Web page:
Taking a cue from similar experiments abroad, one Icelander tested just how well people know the Bible.
Vísir reports that Bjartmar Þeyr Alexandersson stopped people on the street, quoting verses at them that he said were from the Koran, asking Icelanders what they thought of them.
As Bjartmar explains in the beginning of the video, asylum seekers – especially Muslims – have been the subject of heated debate in Iceland lately, and he sought to know just how much people knew about Islam, or even Christianity for that matter. Amongst the Bible verses quotes at people are Leviticus 20:13, Deuteronomy 25:11-12 and 1 Corinthians 14:34.
Consistently, people reacted with shock, horror and dismay that a faith would profess ideas such as these. Bjartmar told reporters that when people talk negatively about Muslim asylum seekers, they will at times accuse them of being terrorists who follow a dangerous faith guided by scripture that commands its followers to adhere to medieval and oppressive belief systems. With this experiment, Bjartmar demonstrates that belief systems that Icelanders find repugnant can be found in the Bible, the holy book of the country’s national church.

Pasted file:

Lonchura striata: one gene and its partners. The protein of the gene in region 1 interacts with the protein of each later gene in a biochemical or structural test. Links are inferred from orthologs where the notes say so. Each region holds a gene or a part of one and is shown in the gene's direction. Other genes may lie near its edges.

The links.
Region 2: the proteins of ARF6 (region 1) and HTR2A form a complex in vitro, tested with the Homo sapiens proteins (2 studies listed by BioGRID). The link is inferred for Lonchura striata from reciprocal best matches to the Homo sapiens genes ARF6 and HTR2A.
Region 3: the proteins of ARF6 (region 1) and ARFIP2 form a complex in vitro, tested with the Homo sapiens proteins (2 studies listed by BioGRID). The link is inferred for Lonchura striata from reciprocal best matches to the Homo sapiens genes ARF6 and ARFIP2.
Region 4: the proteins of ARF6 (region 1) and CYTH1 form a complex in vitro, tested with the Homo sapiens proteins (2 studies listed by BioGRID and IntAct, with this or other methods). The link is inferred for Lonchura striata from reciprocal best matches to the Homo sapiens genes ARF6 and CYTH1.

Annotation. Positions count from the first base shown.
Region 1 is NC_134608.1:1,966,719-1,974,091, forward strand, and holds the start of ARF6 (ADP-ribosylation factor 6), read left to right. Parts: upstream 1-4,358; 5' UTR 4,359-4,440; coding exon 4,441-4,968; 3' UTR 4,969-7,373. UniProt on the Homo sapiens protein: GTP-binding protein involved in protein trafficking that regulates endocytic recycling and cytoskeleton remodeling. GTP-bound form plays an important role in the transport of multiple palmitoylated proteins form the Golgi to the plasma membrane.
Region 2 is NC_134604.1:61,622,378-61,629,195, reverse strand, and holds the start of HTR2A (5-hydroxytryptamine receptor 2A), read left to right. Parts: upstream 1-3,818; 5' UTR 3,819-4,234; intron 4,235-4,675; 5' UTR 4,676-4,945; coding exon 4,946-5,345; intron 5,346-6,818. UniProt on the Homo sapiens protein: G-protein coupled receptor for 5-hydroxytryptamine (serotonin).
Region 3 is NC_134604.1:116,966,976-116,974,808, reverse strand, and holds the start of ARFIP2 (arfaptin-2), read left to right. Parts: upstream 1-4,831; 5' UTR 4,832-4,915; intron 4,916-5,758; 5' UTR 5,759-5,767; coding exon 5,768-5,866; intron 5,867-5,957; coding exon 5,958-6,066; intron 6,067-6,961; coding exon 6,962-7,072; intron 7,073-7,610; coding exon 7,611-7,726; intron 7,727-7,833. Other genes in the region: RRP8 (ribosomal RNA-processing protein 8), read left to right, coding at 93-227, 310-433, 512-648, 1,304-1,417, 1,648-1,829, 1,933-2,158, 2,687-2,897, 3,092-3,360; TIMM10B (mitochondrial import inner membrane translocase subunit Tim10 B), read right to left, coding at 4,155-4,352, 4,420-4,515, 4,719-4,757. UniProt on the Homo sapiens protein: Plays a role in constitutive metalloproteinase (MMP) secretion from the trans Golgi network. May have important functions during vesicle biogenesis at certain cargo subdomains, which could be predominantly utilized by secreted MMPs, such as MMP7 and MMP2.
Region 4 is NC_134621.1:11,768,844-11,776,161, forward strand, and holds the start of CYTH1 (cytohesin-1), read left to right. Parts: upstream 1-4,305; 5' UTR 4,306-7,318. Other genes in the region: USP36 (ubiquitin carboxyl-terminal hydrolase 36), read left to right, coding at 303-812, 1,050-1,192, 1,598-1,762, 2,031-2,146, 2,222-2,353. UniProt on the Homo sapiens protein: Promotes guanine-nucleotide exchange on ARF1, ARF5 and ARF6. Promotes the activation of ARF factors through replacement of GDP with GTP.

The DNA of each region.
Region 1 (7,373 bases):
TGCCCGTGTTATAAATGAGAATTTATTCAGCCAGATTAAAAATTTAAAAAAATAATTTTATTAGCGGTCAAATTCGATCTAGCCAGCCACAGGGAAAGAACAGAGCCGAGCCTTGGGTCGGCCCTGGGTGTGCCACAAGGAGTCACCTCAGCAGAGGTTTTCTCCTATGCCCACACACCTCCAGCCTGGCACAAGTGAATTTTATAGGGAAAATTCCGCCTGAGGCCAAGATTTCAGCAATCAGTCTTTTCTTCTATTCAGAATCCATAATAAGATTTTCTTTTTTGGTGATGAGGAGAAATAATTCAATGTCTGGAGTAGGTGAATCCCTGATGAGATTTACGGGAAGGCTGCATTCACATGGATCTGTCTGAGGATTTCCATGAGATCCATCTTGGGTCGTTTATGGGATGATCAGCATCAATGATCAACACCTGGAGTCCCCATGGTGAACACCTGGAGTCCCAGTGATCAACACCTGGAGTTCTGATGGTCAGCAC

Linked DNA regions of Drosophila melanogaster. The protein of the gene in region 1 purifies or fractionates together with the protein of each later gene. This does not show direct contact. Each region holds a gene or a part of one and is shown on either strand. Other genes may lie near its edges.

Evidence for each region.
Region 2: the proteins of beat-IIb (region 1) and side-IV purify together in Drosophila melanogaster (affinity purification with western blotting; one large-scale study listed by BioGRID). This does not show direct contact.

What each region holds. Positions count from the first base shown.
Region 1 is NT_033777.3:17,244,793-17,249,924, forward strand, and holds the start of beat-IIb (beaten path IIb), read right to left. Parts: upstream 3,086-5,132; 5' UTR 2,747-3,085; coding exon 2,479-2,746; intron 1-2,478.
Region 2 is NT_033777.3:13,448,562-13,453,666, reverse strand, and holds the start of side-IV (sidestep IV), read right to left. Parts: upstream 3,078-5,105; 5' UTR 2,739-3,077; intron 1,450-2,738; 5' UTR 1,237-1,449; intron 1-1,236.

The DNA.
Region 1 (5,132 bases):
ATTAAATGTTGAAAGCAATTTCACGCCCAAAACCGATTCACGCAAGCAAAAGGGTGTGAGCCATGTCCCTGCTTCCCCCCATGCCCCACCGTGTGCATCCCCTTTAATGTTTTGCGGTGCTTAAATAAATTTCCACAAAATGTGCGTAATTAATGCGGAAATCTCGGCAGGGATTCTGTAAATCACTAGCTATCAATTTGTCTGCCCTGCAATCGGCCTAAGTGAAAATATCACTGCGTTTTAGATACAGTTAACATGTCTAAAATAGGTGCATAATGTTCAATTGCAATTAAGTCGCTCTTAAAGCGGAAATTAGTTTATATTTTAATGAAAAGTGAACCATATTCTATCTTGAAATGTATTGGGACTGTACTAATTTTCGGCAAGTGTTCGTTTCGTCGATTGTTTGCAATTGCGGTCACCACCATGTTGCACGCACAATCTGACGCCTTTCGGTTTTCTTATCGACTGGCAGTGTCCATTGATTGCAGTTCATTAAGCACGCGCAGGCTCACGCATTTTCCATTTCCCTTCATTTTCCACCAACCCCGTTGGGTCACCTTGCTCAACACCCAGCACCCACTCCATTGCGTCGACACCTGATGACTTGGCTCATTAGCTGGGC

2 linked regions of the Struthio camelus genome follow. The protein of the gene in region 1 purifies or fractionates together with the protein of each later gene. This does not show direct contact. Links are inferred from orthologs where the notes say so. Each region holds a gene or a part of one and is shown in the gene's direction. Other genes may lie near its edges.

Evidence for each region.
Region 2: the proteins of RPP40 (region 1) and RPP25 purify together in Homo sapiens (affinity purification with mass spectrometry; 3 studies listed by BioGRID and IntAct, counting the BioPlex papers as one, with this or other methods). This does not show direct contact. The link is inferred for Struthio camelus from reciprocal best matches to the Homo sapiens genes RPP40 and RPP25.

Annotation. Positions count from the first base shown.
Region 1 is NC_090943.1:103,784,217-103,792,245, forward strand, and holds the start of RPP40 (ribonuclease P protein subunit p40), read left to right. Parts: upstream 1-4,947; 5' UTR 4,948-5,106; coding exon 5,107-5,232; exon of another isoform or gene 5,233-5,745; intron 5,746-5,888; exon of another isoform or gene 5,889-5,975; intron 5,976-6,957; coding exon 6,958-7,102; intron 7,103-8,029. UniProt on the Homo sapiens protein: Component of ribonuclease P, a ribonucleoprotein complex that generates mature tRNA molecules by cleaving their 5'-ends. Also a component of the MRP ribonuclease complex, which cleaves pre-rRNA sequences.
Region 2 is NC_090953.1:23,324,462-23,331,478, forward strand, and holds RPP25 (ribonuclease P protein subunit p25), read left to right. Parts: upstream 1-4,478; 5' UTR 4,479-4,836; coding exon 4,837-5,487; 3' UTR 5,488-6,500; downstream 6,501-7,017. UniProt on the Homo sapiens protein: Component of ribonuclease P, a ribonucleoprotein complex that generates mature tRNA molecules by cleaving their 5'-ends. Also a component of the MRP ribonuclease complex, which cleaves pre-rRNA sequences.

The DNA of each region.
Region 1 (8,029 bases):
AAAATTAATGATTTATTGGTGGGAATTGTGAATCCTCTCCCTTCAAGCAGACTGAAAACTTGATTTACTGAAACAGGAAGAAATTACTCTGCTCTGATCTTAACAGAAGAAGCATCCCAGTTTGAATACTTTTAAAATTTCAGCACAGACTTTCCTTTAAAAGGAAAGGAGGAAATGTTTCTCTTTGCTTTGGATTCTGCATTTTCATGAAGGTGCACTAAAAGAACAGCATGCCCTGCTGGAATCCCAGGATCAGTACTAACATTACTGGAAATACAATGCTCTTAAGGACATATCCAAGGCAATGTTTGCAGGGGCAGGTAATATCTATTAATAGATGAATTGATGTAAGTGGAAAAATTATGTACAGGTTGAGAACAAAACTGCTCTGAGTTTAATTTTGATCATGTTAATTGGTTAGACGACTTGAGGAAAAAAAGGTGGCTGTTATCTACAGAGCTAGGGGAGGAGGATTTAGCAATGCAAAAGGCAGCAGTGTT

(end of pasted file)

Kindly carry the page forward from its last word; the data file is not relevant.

The experiment idea is not a new one, and has in fact been used in numerous contexts. Amongst the most well-known of these was conducted by Dutch television in 2015:
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